Have you ever had someone in your life you loved, loved, loved hanging out with but hate, hate, hated playing games with?
I can relate.
I have been Game Mastering for over 20 years and there is nothing worse than bracing yourself to run a role-playing game with a player who is an absolute pill to play games with.
Being a Game Master (GM) for Pathfinder 2e (P2E) or Dungeons and Dragons (DND) can be a rewarding experience, but it can also be challenging to strike the right balance between controlling the game world and giving players the freedom to make their own choices. The key to being a good GM is finding a balance between being a dictator and a doormat. Being a game master that is a dictator to their players means that the GM has complete control over the game world and the players are expected to follow their lead without question. This type of GM may dictate every aspect of the game, from the storyline to the rules, and may limit the players' freedom to make their own choices and decisions. "The Dictator Gm" is there to see their storyline and their vision executed and the players are merely regarded as highly intelligent A.I. NPCs who are there to add originality only when it is congruent with the GM's entertainment and doesn't stray from the dictator's creation. Players are there to constantly stroke the ego of this GM. This style of GMing can lead to a rigid and unchanging game experience, which can be unfulfilling for the players.
On the other hand, being a pushover game master means that the GM gives the players complete freedom to do as they please without any direction or guidance. This type of GM may not provide enough structure or challenges for the players, resulting in a lack of direction and engagement in the game. The Doormat GM is too easily accustomed to even having their direction or ruling on rules disputes, rejected and argued with any time it conflicts with a player's vision for the game. This GM is willing to do all the heavy lifting of designing the game but completely loses any agency in order to keep the peace with players who have no interest in compromising or continuity of the game or group. The GM simply submits EVERY SINGLE TIME in order to curry favor with the argumentative player or players. In this scenario, the players outright reject the GM's storyline and game plans, players can feel stuck watching the chaos unfold, or the game is absolutely random. The GM may struggle to constantly be trying to improvise new content which is not nearly as entertaining or flushed out because there is no prep time. The game may quickly become boring and uninteresting. Finding a balance between being a dictator and a pushover is essential to create a satisfying and engaging game experience for everyone involved in P2E or DND. In this post, we'll explore some best practices for being a great GM that encourages players to be engaged and involved in the game.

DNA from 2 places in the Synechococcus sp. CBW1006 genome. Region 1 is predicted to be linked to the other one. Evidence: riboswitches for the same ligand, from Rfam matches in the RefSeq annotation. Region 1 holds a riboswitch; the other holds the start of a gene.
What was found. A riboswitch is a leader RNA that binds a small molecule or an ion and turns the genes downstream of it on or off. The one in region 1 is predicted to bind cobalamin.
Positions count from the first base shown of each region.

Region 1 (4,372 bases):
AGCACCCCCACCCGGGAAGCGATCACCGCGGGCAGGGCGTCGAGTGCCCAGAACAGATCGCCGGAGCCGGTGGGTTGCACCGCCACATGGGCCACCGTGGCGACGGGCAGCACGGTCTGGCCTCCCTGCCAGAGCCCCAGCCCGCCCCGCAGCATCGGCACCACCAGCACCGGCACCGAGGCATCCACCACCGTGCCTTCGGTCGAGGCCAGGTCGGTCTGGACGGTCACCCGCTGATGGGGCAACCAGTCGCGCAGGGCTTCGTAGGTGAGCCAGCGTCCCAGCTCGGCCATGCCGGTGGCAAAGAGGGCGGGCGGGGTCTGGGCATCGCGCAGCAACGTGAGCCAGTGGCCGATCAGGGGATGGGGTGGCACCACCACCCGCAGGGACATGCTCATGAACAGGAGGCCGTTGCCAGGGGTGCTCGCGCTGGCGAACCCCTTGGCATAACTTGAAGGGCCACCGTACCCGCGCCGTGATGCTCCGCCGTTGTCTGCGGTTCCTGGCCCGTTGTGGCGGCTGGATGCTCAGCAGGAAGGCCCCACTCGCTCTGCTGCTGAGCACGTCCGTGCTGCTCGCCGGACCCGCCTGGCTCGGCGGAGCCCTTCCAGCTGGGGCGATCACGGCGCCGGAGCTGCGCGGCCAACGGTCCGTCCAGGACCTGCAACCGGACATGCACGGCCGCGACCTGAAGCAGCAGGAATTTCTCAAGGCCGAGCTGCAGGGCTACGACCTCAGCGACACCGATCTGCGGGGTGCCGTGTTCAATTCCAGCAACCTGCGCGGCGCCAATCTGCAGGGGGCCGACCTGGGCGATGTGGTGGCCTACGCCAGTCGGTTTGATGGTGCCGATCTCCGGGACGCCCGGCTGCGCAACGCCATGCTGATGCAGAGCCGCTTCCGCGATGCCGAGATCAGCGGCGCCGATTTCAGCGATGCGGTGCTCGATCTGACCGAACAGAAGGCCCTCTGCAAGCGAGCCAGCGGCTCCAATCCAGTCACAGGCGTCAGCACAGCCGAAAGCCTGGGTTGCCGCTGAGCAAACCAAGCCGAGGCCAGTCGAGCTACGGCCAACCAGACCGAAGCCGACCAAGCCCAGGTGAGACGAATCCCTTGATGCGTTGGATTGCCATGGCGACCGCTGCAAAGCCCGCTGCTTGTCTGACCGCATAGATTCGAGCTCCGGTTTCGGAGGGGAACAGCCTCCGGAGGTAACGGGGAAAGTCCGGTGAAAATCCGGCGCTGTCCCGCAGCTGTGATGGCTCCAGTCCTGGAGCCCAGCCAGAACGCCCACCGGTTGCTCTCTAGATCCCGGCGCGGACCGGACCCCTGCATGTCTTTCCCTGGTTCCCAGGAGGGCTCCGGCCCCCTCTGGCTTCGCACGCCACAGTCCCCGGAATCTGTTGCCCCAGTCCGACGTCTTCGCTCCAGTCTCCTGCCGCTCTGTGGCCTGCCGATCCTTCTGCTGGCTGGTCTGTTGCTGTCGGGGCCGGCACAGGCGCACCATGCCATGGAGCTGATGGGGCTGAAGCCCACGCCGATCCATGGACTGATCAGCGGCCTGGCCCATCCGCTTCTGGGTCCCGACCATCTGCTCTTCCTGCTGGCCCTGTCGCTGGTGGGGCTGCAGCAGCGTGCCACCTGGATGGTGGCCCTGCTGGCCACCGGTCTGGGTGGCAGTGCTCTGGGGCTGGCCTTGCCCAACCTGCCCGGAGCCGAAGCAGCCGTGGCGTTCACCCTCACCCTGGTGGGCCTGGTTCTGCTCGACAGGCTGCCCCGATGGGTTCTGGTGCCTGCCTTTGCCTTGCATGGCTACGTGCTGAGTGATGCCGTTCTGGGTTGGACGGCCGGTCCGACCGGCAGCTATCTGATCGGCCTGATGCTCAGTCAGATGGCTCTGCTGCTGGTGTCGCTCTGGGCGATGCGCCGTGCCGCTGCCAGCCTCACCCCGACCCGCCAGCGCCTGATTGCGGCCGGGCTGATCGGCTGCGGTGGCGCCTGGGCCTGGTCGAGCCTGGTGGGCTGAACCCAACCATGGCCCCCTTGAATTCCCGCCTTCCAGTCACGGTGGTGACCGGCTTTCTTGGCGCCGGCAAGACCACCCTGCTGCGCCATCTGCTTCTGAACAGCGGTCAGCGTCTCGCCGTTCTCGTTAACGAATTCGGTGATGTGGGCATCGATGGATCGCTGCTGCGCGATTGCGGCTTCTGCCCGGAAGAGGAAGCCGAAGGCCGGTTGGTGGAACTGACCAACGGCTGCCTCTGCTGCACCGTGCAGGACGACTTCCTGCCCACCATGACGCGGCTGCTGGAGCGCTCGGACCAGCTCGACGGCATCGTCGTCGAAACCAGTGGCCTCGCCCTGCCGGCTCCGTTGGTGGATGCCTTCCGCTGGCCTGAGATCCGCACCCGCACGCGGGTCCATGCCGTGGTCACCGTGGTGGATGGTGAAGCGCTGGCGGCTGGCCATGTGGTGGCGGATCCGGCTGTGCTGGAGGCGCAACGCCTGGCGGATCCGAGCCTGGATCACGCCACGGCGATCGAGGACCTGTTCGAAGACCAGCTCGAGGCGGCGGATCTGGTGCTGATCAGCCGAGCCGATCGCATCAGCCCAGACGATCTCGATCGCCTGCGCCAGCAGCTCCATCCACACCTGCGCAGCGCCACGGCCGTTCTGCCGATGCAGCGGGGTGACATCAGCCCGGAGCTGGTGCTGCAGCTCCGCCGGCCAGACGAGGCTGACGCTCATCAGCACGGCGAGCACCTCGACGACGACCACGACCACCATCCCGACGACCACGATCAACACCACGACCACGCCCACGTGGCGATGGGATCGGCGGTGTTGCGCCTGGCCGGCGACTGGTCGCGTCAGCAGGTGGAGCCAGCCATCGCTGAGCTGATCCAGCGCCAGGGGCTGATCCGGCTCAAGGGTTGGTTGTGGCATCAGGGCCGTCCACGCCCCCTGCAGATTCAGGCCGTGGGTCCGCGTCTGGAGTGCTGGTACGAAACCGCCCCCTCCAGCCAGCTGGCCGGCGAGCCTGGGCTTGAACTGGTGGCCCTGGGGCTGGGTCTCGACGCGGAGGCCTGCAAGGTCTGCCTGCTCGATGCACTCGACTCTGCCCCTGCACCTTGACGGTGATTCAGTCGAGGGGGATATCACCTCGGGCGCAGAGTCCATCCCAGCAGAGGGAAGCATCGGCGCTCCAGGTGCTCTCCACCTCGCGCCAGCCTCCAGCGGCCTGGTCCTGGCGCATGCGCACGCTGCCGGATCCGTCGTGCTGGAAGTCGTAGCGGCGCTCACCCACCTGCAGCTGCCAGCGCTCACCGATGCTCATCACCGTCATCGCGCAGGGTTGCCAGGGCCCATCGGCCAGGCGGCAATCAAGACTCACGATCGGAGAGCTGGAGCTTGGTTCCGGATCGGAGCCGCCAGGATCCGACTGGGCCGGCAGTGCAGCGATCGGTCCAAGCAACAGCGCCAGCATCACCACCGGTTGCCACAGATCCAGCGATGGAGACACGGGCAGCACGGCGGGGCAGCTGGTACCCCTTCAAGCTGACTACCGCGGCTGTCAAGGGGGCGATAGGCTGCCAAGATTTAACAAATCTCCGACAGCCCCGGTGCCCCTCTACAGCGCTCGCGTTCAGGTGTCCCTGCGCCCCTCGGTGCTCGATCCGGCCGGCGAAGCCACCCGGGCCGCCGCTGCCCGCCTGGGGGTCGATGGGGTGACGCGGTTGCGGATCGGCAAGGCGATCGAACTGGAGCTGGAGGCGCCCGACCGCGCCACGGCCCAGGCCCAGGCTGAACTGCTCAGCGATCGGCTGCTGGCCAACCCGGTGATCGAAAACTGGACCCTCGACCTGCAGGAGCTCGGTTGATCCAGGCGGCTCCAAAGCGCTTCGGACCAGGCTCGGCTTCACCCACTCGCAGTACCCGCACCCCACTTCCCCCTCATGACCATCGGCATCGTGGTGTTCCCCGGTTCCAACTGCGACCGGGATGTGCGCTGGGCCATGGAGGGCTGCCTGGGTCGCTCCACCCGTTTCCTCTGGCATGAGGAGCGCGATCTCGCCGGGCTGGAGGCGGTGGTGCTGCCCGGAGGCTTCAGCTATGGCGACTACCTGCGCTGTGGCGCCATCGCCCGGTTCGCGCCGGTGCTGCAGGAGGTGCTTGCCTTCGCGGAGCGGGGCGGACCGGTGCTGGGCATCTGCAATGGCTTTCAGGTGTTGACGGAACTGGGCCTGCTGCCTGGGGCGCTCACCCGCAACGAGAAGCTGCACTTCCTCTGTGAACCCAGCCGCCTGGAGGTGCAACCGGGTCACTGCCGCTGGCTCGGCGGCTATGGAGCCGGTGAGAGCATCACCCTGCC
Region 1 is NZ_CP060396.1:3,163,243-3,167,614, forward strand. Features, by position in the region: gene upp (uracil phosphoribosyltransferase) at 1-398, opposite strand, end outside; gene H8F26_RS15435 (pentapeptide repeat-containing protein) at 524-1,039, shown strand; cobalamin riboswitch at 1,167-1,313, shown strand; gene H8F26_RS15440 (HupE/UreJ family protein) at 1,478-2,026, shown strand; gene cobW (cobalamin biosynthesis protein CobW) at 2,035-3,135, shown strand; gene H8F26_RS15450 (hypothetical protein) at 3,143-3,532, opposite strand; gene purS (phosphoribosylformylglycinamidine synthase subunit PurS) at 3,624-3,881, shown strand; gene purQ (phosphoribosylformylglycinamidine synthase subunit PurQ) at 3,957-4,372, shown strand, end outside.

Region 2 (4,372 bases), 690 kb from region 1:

Communicate clearly with your players
Clear communication is crucial in any role-playing game. Make sure your players understand the rules and mechanics of the game, as well as your expectations for their behavior. Encourage players to ask questions and clarify any confusion.
Be flexible and adaptable
One of the challenges of being a GM is that players may do things you didn't expect. Be prepared to adjust your plans on the fly, and don't be afraid to change the story or game world to accommodate the players' choices. This will help keep the game fresh and exciting, and it will show your players that you value their contributions to the game.
Encourage player agency
Player agency is the idea that players should have the freedom to make their own choices and shape the game world in meaningful ways. Encourage your players to be creative and come up with their own ideas, and give them the space to explore and experiment.
Provide challenges and obstacles
While it's important to give players freedom, you also want to challenge them and keep the game interesting. Provide obstacles and challenges that require the players to think critically and use their skills and abilities to overcome them.
Foster a positive and supportive environment
It's important to create a positive and supportive environment for your players. Encourage players to work together and support each other, and avoid making the game overly competitive or confrontational. Remember that everyone is there to have fun, and a positive atmosphere will help ensure that everyone is enjoying the game.
Be firm with rules disputes.
The GM has the last say and any disagreements with a player should happen in private away from the group. Take a smoke or bathroom break and keep the discussion to 5-10 minutes to not keep everyone waiting.
It is best to view Game Mastering like being a Chef in a restaurant. It is completely acceptable to make preference changes and substitutions to items on the menu so that the person eating the meal enjoys it fully, but it is NOT acceptable to be expected to have to make a custom order of tacos at an Italian restaurant simply because a raging Karen or someone's spoiled kid doesn't like the menu. They can simply go to a Mexican restaurant to eat tacos or in this case find a different group or GM their own game. You are the chef and it's your menu.
In conclusion, being a good GM for Pathfinder 2e or Dungeons and Dragons requires striking a balance between being a dictator and a doormat. By communicating clearly with your players, being flexible and adaptable, encouraging player agency, providing challenges and obstacles, and fostering a positive and supportive environment, you can create a great gaming experience for everyone involved.